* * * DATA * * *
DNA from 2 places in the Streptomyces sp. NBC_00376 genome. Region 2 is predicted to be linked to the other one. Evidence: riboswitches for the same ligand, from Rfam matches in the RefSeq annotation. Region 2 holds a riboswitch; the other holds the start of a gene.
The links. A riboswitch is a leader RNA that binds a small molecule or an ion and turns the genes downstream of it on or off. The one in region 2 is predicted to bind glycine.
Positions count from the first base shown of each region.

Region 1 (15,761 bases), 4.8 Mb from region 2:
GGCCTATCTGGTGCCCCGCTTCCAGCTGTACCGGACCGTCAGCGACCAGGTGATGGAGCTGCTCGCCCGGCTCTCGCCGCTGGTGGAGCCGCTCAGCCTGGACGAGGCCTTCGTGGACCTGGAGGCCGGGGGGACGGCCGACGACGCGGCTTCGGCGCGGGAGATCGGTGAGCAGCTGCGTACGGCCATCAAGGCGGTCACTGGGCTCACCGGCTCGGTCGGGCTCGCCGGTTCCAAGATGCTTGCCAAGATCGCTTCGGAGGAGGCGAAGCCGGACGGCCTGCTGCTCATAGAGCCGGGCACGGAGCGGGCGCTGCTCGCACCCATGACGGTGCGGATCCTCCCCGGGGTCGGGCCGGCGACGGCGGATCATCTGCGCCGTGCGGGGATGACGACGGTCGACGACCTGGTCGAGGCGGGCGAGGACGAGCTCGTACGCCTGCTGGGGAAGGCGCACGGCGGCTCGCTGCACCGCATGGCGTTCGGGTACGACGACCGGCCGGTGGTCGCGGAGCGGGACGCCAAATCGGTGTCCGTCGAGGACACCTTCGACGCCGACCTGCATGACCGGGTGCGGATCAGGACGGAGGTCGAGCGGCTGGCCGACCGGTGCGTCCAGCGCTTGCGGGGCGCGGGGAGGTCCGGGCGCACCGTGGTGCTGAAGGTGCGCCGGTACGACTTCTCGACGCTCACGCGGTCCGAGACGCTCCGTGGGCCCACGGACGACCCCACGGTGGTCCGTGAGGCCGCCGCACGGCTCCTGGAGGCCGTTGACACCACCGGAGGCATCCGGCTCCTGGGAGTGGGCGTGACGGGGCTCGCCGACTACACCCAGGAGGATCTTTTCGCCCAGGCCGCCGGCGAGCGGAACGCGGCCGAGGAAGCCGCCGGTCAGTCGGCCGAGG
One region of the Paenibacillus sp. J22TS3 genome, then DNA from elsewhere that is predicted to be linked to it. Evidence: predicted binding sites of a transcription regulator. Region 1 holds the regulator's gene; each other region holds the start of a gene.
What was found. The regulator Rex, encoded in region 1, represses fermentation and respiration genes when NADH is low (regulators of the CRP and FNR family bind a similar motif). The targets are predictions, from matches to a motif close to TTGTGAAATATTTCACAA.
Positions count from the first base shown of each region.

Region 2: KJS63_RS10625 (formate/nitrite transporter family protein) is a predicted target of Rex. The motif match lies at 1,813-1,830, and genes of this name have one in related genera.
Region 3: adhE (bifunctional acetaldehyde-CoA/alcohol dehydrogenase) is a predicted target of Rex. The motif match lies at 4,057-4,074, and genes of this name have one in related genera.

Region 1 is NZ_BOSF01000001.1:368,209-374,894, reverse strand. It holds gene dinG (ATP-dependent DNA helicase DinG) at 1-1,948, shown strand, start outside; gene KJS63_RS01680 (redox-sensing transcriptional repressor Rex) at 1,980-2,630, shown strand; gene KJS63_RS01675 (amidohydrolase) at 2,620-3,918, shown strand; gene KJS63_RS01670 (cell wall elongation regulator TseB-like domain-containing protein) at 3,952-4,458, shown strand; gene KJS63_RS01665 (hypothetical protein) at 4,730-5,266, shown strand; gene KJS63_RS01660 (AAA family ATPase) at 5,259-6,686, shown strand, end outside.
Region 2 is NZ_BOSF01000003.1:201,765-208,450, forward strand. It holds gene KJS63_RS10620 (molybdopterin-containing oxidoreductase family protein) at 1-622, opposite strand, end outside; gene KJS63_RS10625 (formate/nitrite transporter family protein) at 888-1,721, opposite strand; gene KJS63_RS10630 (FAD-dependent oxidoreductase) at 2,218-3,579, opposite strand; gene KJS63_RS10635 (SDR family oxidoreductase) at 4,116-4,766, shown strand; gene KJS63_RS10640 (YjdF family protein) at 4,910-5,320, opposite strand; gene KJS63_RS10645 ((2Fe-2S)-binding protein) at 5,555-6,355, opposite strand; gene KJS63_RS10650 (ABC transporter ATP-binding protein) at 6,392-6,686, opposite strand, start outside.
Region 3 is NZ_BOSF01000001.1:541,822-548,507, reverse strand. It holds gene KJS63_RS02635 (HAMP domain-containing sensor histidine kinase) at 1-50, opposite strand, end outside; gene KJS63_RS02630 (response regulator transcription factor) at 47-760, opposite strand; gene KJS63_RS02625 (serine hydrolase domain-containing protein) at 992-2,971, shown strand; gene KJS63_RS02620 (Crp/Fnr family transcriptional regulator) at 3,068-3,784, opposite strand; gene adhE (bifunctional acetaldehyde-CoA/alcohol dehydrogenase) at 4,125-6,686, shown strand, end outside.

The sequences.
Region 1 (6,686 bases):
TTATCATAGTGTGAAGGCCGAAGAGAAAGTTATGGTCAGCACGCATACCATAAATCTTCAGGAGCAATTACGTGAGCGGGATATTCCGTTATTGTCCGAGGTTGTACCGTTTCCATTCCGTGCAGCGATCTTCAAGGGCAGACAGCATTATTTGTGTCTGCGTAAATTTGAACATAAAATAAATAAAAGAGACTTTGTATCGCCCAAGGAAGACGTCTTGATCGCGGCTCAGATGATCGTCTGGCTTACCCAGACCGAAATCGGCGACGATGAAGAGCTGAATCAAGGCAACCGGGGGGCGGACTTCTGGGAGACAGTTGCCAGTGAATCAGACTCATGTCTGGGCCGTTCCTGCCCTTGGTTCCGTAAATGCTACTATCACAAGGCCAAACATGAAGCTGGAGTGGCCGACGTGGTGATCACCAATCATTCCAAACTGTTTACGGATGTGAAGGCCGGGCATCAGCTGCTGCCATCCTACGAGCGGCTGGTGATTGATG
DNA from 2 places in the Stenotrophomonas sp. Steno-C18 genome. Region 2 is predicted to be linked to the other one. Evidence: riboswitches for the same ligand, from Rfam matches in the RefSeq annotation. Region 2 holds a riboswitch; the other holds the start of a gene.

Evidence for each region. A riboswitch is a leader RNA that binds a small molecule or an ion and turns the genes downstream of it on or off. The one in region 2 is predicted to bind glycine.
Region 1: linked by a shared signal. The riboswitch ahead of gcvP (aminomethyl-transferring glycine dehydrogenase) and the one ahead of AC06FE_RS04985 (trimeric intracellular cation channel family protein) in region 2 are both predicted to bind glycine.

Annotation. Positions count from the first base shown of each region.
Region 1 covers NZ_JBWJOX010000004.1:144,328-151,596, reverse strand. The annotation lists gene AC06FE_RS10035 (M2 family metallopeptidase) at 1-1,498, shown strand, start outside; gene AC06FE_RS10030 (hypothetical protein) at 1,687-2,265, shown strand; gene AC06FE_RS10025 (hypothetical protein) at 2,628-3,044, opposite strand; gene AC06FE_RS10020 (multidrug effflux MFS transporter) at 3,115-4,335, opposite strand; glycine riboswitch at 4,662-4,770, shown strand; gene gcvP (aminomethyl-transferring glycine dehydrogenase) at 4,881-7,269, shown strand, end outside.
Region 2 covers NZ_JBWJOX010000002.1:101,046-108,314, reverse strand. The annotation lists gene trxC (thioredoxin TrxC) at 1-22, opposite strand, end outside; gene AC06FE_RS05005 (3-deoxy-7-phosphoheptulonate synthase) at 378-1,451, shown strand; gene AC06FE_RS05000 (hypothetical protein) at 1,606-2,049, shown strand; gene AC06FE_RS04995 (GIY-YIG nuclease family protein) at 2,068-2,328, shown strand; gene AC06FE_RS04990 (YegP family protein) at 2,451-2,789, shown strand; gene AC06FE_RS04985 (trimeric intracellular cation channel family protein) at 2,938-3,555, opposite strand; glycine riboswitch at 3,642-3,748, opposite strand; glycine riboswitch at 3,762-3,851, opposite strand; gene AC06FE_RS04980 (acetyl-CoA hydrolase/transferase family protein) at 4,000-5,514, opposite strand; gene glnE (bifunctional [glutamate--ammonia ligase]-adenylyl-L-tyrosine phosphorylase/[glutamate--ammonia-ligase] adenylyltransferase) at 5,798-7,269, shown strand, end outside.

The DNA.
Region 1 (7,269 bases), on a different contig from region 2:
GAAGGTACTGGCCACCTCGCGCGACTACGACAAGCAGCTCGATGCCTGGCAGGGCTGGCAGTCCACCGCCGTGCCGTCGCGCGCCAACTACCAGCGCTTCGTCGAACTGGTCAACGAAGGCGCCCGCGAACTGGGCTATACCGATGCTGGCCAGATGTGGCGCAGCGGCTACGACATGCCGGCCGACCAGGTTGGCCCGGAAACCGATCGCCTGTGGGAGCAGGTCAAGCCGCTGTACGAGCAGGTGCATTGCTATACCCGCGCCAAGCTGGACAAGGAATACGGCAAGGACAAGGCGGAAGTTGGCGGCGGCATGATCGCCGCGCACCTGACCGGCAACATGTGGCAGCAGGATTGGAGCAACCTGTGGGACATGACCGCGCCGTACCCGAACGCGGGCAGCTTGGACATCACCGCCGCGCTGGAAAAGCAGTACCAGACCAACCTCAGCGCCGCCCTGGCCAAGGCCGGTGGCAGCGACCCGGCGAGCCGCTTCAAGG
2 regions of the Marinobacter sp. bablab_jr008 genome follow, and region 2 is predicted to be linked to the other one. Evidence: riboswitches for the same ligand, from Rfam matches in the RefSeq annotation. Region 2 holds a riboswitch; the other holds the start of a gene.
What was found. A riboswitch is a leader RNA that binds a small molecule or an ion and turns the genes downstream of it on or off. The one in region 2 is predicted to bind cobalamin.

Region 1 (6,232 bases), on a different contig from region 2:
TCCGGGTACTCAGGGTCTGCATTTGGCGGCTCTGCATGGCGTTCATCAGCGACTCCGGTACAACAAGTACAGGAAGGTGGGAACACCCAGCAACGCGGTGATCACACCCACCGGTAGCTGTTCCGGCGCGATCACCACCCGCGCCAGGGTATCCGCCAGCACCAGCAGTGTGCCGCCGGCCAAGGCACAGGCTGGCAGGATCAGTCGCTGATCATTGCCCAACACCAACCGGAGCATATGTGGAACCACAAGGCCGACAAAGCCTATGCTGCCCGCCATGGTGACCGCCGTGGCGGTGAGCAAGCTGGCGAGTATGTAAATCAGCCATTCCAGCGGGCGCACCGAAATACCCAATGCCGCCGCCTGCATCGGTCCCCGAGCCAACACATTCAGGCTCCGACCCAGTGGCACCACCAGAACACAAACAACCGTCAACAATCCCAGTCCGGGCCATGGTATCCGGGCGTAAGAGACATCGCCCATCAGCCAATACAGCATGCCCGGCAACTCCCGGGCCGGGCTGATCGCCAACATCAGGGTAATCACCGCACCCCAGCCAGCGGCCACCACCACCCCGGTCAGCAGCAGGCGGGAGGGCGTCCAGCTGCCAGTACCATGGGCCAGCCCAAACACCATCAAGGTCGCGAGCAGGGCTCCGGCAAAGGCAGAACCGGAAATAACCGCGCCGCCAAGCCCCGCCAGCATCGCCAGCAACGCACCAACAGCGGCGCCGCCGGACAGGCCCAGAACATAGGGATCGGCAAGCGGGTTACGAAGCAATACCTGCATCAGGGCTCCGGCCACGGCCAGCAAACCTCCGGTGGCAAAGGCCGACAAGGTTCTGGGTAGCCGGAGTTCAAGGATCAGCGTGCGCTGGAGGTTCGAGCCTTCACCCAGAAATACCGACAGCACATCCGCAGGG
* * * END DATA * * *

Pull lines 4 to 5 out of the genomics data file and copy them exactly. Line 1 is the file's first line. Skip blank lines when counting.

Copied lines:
Region 1 (15,761 bases), 4.8 Mb from region 2:
GGCCTATCTGGTGCCCCGCTTCCAGCTGTACCGGACCGTCAGCGACCAGGTGATGGAGCTGCTCGCCCGGCTCTCGCCGCTGGTGGAGCCGCTCAGCCTGGACGAGGCCTTCGTGGACCTGGAGGCCGGGGGGACGGCCGACGACGCGGCTTCGGCGCGGGAGATCGGTGAGCAGCTGCGTACGGCCATCAAGGCGGTCACTGGGCTCACCGGCTCGGTCGGGCTCGCCGGTTCCAAGATGCTTGCCAAGATCGCTTCGGAGGAGGCGAAGCCGGACGGCCTGCTGCTCATAGAGCCGGGCACGGAGCGGGCGCTGCTCGCACCCATGACGGTGCGGATCCTCCCCGGGGTCGGGCCGGCGACGGCGGATCATCTGCGCCGTGCGGGGATGACGACGGTCGACGACCTGGTCGAGGCGGGCGAGGACGAGCTCGTACGCCTGCTGGGGAAGGCGCACGGCGGCTCGCTGCACCGCATGGCGTTCGGGTACGACGACCGGCCGGTGGTCGCGGAGCGGGACGCCAAATCGGTGTCCGTCGAGGACACCTTCGACGCCGACCTGCATGACCGGGTGCGGATCAGGACGGAGGTCGAGCGGCTGGCCGACCGGTGCGTCCAGCGCTTGCGGGGCGCGGGGAGGTCCGGGCGCACCGTGGTGCTGAAGGTGCGCCGGTACGACTTCTCGACGCTCACGCGGTCCGAGACGCTCCGTGGGCCCACGGACGACCCCACGGTGGTCCGTGAGGCCGCCGCACGGCTCCTGGAGGCCGTTGACACCACCGGAGGCATCCGGCTCCTGGGAGTGGGCGTGACGGGGCTCGCCGACTACACCCAGGAGGATCTTTTCGCCCAGGCCGCCGGCGAGCGGAACGCGGCCGAGGAAGCCGCCGGTCAGTCGGCCGAGG